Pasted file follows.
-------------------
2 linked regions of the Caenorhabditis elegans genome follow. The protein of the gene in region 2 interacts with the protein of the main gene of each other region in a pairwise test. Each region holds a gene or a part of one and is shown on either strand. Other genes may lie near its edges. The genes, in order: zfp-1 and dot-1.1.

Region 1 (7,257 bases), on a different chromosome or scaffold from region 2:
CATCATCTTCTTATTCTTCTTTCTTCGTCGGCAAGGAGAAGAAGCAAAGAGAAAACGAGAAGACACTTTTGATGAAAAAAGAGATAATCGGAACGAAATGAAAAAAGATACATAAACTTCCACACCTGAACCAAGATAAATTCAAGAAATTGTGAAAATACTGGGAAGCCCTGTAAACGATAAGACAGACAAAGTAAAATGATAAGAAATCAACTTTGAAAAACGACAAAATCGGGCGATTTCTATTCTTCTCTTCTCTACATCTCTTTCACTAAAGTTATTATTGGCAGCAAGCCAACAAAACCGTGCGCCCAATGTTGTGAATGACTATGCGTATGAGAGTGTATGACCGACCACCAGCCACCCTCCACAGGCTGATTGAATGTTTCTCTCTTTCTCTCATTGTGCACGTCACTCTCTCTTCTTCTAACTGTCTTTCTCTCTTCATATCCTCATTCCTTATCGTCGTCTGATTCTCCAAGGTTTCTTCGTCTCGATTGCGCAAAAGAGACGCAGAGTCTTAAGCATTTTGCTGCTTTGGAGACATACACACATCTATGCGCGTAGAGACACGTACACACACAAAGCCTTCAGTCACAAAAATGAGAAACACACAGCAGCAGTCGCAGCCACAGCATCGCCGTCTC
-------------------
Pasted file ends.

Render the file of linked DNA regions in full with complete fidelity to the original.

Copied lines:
2 linked regions of the Caenorhabditis elegans genome follow. The protein of the gene in region 2 interacts with the protein of the main gene of each other region in a pairwise test. Each region holds a gene or a part of one and is shown on either strand. Other genes may lie near its edges. The genes, in order: zfp-1 and dot-1.1.

Region 1 (7,257 bases), on a different chromosome or scaffold from region 2:
CATCATCTTCTTATTCTTCTTTCTTCGTCGGCAAGGAGAAGAAGCAAAGAGAAAACGAGAAGACACTTTTGATGAAAAAAGAGATAATCGGAACGAAATGAAAAAAGATACATAAACTTCCACACCTGAACCAAGATAAATTCAAGAAATTGTGAAAATACTGGGAAGCCCTGTAAACGATAAGACAGACAAAGTAAAATGATAAGAAATCAACTTTGAAAAACGACAAAATCGGGCGATTTCTATTCTTCTCTTCTCTACATCTCTTTCACTAAAGTTATTATTGGCAGCAAGCCAACAAAACCGTGCGCCCAATGTTGTGAATGACTATGCGTATGAGAGTGTATGACCGACCACCAGCCACCCTCCACAGGCTGATTGAATGTTTCTCTCTTTCTCTCATTGTGCACGTCACTCTCTCTTCTTCTAACTGTCTTTCTCTCTTCATATCCTCATTCCTTATCGTCGTCTGATTCTCCAAGGTTTCTTCGTCTCGATTGCGCAAAAGAGACGCAGAGTCTTAAGCATTTTGCTGCTTTGGAGACATACACACATCTATGCGCGTAGAGACACGTACACACACAAAGCCTTCAGTCACAAAAATGAGAAACACACAGCAGCAGTCGCAGCCACAGCATCGCCGTCTC